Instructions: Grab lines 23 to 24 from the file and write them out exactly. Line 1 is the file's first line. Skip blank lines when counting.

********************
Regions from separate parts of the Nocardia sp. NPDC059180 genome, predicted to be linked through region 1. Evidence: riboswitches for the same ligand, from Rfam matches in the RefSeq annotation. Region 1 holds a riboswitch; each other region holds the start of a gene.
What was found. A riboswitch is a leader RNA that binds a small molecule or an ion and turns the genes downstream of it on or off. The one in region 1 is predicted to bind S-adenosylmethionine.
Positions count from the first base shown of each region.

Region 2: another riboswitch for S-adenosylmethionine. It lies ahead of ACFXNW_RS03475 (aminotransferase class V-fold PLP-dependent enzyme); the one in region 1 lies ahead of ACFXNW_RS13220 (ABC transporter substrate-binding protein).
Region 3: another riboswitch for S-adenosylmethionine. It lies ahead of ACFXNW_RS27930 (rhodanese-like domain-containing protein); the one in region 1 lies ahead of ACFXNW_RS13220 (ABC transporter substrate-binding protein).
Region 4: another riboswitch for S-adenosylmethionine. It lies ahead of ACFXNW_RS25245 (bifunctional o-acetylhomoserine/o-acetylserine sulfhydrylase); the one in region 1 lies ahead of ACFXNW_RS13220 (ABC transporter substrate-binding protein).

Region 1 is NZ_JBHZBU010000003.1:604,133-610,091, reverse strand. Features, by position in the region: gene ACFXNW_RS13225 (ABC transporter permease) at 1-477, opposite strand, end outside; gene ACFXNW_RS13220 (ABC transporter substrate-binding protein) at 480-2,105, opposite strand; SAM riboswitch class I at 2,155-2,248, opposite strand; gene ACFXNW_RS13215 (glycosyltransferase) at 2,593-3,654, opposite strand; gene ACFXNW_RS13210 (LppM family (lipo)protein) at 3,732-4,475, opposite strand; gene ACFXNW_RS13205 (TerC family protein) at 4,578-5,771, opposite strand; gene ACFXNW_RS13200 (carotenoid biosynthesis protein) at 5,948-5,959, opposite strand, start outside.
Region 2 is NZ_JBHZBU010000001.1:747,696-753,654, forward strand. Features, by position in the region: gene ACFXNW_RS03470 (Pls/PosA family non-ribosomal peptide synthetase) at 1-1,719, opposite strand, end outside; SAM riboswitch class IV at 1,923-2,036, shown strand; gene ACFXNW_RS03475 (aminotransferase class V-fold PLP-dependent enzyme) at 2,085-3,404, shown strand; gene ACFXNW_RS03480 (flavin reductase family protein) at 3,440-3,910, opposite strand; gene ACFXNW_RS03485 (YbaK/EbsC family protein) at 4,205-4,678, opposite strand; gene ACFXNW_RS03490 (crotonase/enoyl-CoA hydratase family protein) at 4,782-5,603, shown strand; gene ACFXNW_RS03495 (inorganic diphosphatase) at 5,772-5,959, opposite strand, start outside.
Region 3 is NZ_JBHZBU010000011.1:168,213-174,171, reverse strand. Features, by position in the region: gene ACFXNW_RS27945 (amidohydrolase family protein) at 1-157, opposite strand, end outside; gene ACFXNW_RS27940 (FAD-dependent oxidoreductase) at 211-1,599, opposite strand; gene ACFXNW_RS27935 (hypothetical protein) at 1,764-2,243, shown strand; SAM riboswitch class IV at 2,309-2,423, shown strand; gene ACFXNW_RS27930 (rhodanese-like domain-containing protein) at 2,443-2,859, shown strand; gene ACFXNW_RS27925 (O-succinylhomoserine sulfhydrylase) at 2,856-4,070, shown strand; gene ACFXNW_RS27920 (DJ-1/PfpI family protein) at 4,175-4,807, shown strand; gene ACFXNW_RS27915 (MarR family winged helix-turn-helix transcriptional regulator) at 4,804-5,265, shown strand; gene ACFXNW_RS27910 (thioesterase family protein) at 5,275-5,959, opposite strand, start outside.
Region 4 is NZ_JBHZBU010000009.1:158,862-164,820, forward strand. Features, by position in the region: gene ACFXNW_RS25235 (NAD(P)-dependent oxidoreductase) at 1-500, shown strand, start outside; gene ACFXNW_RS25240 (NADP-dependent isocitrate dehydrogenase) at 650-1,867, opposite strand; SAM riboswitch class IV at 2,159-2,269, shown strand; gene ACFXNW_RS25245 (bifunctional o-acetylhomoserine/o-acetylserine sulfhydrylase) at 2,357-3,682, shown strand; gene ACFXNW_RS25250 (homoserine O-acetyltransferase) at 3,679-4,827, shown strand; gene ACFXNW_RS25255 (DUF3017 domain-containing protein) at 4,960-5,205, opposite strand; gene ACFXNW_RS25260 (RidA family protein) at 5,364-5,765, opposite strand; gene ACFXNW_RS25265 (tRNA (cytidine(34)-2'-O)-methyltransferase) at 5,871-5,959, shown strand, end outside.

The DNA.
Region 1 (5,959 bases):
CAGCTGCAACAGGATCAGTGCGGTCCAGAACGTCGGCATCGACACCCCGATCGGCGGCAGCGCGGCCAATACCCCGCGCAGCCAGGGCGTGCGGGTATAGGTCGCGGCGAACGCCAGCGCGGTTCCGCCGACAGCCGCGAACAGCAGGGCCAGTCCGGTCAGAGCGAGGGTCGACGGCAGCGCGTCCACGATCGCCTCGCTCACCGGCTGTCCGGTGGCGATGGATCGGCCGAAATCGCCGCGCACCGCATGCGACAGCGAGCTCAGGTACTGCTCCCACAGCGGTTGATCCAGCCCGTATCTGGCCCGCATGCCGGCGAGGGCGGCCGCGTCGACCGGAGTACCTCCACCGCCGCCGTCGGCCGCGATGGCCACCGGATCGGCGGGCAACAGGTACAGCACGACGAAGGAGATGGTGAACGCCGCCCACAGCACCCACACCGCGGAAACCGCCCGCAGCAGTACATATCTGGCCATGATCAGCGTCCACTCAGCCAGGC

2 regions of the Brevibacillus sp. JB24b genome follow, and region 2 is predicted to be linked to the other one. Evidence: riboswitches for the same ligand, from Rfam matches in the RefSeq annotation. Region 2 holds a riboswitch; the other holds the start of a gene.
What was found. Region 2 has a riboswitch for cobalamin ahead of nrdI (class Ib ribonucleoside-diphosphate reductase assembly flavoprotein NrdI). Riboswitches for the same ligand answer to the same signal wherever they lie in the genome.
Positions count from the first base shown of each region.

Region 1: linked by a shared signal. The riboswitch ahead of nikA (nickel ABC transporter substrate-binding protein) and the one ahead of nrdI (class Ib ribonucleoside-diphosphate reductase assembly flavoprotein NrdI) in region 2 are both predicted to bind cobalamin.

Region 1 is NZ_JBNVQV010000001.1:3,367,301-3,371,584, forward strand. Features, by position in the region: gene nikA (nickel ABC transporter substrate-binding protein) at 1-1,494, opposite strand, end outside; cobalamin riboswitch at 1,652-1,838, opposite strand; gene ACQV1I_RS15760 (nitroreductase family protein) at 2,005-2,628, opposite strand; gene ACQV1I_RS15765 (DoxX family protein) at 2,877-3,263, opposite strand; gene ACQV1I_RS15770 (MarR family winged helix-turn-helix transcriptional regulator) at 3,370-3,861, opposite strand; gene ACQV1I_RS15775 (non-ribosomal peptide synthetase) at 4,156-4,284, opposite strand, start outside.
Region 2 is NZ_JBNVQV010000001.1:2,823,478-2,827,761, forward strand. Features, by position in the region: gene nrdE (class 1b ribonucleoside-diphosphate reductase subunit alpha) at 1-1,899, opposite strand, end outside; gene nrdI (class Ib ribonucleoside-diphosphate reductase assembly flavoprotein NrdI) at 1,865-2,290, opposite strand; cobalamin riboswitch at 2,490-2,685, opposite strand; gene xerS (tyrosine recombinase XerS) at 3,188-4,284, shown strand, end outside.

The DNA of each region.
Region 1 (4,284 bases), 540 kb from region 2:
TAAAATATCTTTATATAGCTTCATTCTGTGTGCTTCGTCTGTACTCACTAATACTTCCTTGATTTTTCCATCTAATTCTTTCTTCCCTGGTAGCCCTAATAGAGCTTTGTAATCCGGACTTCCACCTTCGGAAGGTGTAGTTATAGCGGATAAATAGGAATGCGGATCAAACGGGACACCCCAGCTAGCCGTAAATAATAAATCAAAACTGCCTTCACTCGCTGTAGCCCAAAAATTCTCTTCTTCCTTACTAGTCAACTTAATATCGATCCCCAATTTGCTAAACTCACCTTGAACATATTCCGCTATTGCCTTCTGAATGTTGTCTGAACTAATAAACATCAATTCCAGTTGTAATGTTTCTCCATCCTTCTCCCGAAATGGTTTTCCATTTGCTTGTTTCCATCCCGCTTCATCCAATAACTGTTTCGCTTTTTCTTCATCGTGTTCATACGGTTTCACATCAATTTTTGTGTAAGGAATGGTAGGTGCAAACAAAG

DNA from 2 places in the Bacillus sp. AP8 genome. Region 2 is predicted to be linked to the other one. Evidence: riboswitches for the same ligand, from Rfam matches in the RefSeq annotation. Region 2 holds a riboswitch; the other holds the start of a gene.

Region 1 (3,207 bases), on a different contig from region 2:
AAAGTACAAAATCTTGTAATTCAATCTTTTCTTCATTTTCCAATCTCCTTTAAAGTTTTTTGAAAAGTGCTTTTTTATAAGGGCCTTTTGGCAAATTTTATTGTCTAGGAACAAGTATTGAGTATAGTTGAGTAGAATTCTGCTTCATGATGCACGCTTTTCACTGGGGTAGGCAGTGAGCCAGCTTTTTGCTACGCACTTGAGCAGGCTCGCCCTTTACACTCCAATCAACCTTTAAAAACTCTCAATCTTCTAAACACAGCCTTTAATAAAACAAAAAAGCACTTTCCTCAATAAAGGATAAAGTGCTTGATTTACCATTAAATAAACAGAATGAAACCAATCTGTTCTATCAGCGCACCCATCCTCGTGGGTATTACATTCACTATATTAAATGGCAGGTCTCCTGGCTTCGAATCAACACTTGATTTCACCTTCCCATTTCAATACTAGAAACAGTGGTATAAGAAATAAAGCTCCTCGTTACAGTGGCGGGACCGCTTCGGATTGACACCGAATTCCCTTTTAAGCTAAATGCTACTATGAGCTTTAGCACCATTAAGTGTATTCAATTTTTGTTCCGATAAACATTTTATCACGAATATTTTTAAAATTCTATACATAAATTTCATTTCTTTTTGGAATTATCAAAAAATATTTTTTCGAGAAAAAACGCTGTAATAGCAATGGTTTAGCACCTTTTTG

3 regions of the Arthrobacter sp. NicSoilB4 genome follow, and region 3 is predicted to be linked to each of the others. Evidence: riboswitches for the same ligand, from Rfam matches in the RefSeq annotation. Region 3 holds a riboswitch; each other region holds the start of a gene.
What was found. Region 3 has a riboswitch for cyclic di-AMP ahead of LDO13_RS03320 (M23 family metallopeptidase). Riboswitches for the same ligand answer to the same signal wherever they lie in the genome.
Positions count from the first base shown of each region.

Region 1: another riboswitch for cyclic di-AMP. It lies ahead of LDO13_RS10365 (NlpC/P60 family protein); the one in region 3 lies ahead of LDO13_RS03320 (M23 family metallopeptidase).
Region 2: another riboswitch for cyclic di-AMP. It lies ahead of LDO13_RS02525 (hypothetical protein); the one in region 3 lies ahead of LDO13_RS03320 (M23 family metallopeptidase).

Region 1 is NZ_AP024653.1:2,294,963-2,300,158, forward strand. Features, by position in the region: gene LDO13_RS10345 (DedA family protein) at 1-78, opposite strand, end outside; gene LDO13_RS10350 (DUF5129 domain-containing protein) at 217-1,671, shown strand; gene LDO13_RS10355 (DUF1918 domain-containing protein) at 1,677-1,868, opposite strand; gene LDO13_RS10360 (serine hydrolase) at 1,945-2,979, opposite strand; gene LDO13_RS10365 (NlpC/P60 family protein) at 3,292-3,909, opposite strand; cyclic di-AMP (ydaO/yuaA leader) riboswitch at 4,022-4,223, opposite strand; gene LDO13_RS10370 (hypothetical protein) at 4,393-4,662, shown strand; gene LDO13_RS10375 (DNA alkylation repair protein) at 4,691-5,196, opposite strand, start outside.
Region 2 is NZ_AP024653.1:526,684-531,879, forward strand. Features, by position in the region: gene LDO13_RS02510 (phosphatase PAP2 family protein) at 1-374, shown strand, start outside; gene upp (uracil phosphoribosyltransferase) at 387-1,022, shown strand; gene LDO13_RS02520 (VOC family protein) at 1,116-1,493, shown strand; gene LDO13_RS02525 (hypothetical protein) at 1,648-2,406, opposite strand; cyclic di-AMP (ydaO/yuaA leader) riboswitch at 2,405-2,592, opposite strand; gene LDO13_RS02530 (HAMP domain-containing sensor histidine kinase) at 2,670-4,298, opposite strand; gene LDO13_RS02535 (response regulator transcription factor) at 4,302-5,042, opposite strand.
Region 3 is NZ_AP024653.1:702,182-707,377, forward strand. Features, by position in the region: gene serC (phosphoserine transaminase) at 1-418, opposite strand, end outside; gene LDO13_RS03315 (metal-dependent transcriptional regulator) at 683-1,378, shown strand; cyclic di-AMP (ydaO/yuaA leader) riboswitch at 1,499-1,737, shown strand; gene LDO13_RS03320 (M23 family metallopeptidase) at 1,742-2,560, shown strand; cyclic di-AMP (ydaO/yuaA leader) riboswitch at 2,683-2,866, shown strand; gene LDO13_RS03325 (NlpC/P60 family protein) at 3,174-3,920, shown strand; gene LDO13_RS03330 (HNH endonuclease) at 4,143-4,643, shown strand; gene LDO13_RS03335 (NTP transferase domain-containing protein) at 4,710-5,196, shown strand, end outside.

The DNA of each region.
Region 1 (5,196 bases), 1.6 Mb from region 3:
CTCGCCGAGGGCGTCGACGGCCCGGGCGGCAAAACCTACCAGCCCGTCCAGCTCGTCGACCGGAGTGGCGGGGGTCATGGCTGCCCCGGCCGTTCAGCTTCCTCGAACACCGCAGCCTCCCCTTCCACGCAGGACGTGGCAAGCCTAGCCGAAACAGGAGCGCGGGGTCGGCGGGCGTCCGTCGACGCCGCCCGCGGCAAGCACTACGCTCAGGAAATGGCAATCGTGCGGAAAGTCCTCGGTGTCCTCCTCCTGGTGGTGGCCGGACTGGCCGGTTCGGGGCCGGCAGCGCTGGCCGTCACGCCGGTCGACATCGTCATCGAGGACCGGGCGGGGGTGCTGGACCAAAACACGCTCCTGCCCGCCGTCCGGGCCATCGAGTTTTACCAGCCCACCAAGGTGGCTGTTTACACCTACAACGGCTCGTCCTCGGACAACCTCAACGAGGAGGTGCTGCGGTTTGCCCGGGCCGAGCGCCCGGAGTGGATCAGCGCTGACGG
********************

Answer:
DNA from 2 places in the Bacillus sp. AP8 genome. Region 2 is predicted to be linked to the other one. Evidence: riboswitches for the same ligand, from Rfam matches in the RefSeq annotation. Region 2 holds a riboswitch; the other holds the start of a gene.

Region 1 (3,207 bases), on a different contig from region 2: